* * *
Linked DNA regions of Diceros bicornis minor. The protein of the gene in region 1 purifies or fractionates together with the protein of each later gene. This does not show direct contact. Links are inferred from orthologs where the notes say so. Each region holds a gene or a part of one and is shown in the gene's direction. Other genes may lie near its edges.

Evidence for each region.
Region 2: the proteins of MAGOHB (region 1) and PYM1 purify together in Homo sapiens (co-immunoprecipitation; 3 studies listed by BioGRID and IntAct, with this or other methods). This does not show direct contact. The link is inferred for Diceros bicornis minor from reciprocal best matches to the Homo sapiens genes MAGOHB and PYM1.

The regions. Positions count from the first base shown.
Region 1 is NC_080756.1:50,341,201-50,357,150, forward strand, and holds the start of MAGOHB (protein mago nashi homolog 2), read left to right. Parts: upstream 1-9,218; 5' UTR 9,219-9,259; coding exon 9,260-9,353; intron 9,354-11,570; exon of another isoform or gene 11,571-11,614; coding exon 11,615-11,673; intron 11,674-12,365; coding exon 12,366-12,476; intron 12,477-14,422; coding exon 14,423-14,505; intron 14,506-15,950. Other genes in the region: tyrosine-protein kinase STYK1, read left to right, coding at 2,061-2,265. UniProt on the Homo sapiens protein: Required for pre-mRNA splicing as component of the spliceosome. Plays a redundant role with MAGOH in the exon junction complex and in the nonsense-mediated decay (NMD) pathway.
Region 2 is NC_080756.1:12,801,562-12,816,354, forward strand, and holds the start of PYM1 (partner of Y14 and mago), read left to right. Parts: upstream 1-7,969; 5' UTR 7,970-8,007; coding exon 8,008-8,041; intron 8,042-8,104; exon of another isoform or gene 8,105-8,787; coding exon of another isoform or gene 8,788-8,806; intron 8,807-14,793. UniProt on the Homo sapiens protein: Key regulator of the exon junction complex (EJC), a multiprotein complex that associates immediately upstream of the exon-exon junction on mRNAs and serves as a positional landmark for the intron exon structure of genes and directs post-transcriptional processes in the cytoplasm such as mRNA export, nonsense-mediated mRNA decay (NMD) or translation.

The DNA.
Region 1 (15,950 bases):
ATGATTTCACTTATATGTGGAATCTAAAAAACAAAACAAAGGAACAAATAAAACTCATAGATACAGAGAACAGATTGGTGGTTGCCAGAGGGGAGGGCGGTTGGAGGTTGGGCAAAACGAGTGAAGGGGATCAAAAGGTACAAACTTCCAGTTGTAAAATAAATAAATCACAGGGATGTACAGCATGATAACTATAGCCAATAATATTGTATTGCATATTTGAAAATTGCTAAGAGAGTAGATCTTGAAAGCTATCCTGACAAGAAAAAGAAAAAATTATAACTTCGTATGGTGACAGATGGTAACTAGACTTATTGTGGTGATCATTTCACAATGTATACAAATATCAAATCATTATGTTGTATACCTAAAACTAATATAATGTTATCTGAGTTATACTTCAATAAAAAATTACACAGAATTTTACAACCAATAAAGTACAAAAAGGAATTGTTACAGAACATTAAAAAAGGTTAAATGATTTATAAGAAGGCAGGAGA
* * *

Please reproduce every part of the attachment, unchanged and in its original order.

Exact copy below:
Linked DNA regions of Diceros bicornis minor. The protein of the gene in region 1 purifies or fractionates together with the protein of each later gene. This does not show direct contact. Links are inferred from orthologs where the notes say so. Each region holds a gene or a part of one and is shown in the gene's direction. Other genes may lie near its edges.

Evidence for each region.
Region 2: the proteins of MAGOHB (region 1) and PYM1 purify together in Homo sapiens (co-immunoprecipitation; 3 studies listed by BioGRID and IntAct, with this or other methods). This does not show direct contact. The link is inferred for Diceros bicornis minor from reciprocal best matches to the Homo sapiens genes MAGOHB and PYM1.

The regions. Positions count from the first base shown.
Region 1 is NC_080756.1:50,341,201-50,357,150, forward strand, and holds the start of MAGOHB (protein mago nashi homolog 2), read left to right. Parts: upstream 1-9,218; 5' UTR 9,219-9,259; coding exon 9,260-9,353; intron 9,354-11,570; exon of another isoform or gene 11,571-11,614; coding exon 11,615-11,673; intron 11,674-12,365; coding exon 12,366-12,476; intron 12,477-14,422; coding exon 14,423-14,505; intron 14,506-15,950. Other genes in the region: tyrosine-protein kinase STYK1, read left to right, coding at 2,061-2,265. UniProt on the Homo sapiens protein: Required for pre-mRNA splicing as component of the spliceosome. Plays a redundant role with MAGOH in the exon junction complex and in the nonsense-mediated decay (NMD) pathway.
Region 2 is NC_080756.1:12,801,562-12,816,354, forward strand, and holds the start of PYM1 (partner of Y14 and mago), read left to right. Parts: upstream 1-7,969; 5' UTR 7,970-8,007; coding exon 8,008-8,041; intron 8,042-8,104; exon of another isoform or gene 8,105-8,787; coding exon of another isoform or gene 8,788-8,806; intron 8,807-14,793. UniProt on the Homo sapiens protein: Key regulator of the exon junction complex (EJC), a multiprotein complex that associates immediately upstream of the exon-exon junction on mRNAs and serves as a positional landmark for the intron exon structure of genes and directs post-transcriptional processes in the cytoplasm such as mRNA export, nonsense-mediated mRNA decay (NMD) or translation.

The DNA.
Region 1 (15,950 bases):
ATGATTTCACTTATATGTGGAATCTAAAAAACAAAACAAAGGAACAAATAAAACTCATAGATACAGAGAACAGATTGGTGGTTGCCAGAGGGGAGGGCGGTTGGAGGTTGGGCAAAACGAGTGAAGGGGATCAAAAGGTACAAACTTCCAGTTGTAAAATAAATAAATCACAGGGATGTACAGCATGATAACTATAGCCAATAATATTGTATTGCATATTTGAAAATTGCTAAGAGAGTAGATCTTGAAAGCTATCCTGACAAGAAAAAGAAAAAATTATAACTTCGTATGGTGACAGATGGTAACTAGACTTATTGTGGTGATCATTTCACAATGTATACAAATATCAAATCATTATGTTGTATACCTAAAACTAATATAATGTTATCTGAGTTATACTTCAATAAAAAATTACACAGAATTTTACAACCAATAAAGTACAAAAAGGAATTGTTACAGAACATTAAAAAAGGTTAAATGATTTATAAGAAGGCAGGAGA